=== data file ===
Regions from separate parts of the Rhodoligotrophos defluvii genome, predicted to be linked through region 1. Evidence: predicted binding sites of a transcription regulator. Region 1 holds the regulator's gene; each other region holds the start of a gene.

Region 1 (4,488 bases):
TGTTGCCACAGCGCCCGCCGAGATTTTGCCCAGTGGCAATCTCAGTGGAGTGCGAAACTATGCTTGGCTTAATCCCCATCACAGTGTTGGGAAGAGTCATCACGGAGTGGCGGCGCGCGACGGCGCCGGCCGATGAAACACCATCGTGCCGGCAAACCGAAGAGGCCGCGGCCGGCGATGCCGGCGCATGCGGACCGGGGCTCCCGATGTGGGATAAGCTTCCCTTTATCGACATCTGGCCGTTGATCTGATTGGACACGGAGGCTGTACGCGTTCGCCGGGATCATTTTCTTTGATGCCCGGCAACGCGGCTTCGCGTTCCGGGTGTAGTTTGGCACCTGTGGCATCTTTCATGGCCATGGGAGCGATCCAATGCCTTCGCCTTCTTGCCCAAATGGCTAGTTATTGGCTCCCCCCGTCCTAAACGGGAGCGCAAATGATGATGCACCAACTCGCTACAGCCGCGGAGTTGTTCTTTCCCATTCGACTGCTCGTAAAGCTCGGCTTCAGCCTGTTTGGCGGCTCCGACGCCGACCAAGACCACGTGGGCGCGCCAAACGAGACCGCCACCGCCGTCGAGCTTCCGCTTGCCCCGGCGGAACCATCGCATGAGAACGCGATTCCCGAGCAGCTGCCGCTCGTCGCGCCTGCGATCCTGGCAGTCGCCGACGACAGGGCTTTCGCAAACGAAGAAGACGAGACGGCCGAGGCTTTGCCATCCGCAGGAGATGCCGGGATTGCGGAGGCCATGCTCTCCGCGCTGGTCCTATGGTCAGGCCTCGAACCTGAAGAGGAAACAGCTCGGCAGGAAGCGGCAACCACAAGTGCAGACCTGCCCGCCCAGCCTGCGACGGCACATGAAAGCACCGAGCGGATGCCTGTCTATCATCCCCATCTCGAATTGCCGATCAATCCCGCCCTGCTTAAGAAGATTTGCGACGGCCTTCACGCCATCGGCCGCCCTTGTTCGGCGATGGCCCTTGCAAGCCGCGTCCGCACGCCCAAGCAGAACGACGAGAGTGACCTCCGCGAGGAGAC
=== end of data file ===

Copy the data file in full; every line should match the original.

Regions from separate parts of the Rhodoligotrophos defluvii genome, predicted to be linked through region 1. Evidence: predicted binding sites of a transcription regulator. Region 1 holds the regulator's gene; each other region holds the start of a gene.

Region 1 (4,488 bases):
TGTTGCCACAGCGCCCGCCGAGATTTTGCCCAGTGGCAATCTCAGTGGAGTGCGAAACTATGCTTGGCTTAATCCCCATCACAGTGTTGGGAAGAGTCATCACGGAGTGGCGGCGCGCGACGGCGCCGGCCGATGAAACACCATCGTGCCGGCAAACCGAAGAGGCCGCGGCCGGCGATGCCGGCGCATGCGGACCGGGGCTCCCGATGTGGGATAAGCTTCCCTTTATCGACATCTGGCCGTTGATCTGATTGGACACGGAGGCTGTACGCGTTCGCCGGGATCATTTTCTTTGATGCCCGGCAACGCGGCTTCGCGTTCCGGGTGTAGTTTGGCACCTGTGGCATCTTTCATGGCCATGGGAGCGATCCAATGCCTTCGCCTTCTTGCCCAAATGGCTAGTTATTGGCTCCCCCCGTCCTAAACGGGAGCGCAAATGATGATGCACCAACTCGCTACAGCCGCGGAGTTGTTCTTTCCCATTCGACTGCTCGTAAAGCTCGGCTTCAGCCTGTTTGGCGGCTCCGACGCCGACCAAGACCACGTGGGCGCGCCAAACGAGACCGCCACCGCCGTCGAGCTTCCGCTTGCCCCGGCGGAACCATCGCATGAGAACGCGATTCCCGAGCAGCTGCCGCTCGTCGCGCCTGCGATCCTGGCAGTCGCCGACGACAGGGCTTTCGCAAACGAAGAAGACGAGACGGCCGAGGCTTTGCCATCCGCAGGAGATGCCGGGATTGCGGAGGCCATGCTCTCCGCGCTGGTCCTATGGTCAGGCCTCGAACCTGAAGAGGAAACAGCTCGGCAGGAAGCGGCAACCACAAGTGCAGACCTGCCCGCCCAGCCTGCGACGGCACATGAAAGCACCGAGCGGATGCCTGTCTATCATCCCCATCTCGAATTGCCGATCAATCCCGCCCTGCTTAAGAAGATTTGCGACGGCCTTCACGCCATCGGCCGCCCTTGTTCGGCGATGGCCCTTGCAAGCCGCGTCCGCACGCCCAAGCAGAACGACGAGAGTGACCTCCGCGAGGAGAC